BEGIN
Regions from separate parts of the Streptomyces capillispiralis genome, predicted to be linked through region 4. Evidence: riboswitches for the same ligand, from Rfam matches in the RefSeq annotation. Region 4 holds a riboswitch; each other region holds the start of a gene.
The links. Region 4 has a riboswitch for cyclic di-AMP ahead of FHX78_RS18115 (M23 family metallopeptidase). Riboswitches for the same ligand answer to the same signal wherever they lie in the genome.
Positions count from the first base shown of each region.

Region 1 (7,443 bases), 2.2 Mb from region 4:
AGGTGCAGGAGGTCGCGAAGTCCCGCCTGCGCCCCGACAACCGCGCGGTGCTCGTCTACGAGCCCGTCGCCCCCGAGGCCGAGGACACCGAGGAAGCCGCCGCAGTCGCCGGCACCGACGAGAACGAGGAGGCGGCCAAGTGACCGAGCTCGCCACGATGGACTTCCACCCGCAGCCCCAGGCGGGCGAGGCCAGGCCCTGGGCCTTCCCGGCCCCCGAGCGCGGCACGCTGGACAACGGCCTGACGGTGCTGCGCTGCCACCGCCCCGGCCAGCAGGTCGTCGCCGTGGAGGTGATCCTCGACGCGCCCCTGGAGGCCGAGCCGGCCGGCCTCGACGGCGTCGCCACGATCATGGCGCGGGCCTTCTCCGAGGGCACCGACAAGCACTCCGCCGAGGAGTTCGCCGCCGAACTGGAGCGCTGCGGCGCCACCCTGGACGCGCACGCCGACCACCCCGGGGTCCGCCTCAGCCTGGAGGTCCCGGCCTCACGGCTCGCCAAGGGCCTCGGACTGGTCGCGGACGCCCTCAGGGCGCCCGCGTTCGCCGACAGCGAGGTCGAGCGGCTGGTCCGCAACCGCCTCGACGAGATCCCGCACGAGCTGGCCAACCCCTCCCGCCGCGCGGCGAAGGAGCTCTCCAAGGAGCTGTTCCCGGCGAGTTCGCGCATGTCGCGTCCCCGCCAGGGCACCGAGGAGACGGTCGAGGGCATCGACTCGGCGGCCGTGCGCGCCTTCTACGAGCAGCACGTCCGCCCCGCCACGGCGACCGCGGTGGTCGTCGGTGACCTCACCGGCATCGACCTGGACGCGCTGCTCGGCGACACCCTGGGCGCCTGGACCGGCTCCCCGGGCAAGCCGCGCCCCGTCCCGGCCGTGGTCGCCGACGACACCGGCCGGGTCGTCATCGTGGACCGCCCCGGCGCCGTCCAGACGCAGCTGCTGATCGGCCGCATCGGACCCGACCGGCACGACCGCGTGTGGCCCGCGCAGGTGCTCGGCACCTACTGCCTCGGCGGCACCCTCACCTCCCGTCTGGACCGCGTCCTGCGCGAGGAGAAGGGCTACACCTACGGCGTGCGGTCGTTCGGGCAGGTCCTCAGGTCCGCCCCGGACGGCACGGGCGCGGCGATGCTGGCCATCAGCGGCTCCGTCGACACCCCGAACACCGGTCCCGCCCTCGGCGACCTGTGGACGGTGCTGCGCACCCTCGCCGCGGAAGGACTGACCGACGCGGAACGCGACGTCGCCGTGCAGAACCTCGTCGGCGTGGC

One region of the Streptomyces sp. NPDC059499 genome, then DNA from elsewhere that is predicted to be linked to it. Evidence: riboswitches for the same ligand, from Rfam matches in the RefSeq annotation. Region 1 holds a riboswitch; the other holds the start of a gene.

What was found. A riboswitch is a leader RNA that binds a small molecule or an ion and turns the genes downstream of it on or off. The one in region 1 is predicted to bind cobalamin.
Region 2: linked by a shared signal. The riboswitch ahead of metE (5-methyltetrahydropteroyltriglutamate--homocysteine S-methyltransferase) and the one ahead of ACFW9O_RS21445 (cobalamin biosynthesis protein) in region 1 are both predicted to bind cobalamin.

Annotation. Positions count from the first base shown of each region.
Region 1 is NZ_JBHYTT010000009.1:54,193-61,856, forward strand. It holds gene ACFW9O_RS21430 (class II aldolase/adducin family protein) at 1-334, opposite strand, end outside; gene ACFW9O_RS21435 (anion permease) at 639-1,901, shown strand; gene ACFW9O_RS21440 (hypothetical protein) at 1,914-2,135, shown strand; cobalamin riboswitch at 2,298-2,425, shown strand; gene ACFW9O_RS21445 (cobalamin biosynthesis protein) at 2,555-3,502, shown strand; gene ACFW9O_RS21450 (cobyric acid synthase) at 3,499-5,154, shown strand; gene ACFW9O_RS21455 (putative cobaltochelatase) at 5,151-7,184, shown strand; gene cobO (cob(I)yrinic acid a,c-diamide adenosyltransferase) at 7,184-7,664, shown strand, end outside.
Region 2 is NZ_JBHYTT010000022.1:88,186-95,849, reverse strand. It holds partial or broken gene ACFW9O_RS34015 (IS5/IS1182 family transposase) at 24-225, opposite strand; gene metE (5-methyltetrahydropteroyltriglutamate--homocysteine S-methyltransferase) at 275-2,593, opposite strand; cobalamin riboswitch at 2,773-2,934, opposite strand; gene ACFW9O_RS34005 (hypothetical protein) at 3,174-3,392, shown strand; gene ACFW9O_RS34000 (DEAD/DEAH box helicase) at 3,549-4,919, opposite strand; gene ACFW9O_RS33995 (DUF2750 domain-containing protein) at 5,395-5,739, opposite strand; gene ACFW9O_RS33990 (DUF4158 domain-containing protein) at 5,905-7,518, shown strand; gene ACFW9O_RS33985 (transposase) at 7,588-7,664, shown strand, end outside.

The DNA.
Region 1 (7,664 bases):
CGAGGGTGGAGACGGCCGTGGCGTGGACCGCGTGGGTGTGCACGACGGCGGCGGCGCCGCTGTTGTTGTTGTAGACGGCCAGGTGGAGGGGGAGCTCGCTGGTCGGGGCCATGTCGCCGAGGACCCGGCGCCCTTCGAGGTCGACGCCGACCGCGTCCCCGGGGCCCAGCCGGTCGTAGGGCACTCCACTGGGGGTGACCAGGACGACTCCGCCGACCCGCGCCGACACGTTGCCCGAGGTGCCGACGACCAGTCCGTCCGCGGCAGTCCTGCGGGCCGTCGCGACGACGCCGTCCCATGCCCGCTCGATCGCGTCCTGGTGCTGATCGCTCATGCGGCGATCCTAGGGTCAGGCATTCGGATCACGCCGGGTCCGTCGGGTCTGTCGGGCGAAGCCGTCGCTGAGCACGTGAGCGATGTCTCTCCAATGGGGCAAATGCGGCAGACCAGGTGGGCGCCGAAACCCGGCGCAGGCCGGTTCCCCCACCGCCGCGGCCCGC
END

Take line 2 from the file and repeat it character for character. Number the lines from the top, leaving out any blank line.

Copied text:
The links. Region 4 has a riboswitch for cyclic di-AMP ahead of FHX78_RS18115 (M23 family metallopeptidase). Riboswitches for the same ligand answer to the same signal wherever they lie in the genome.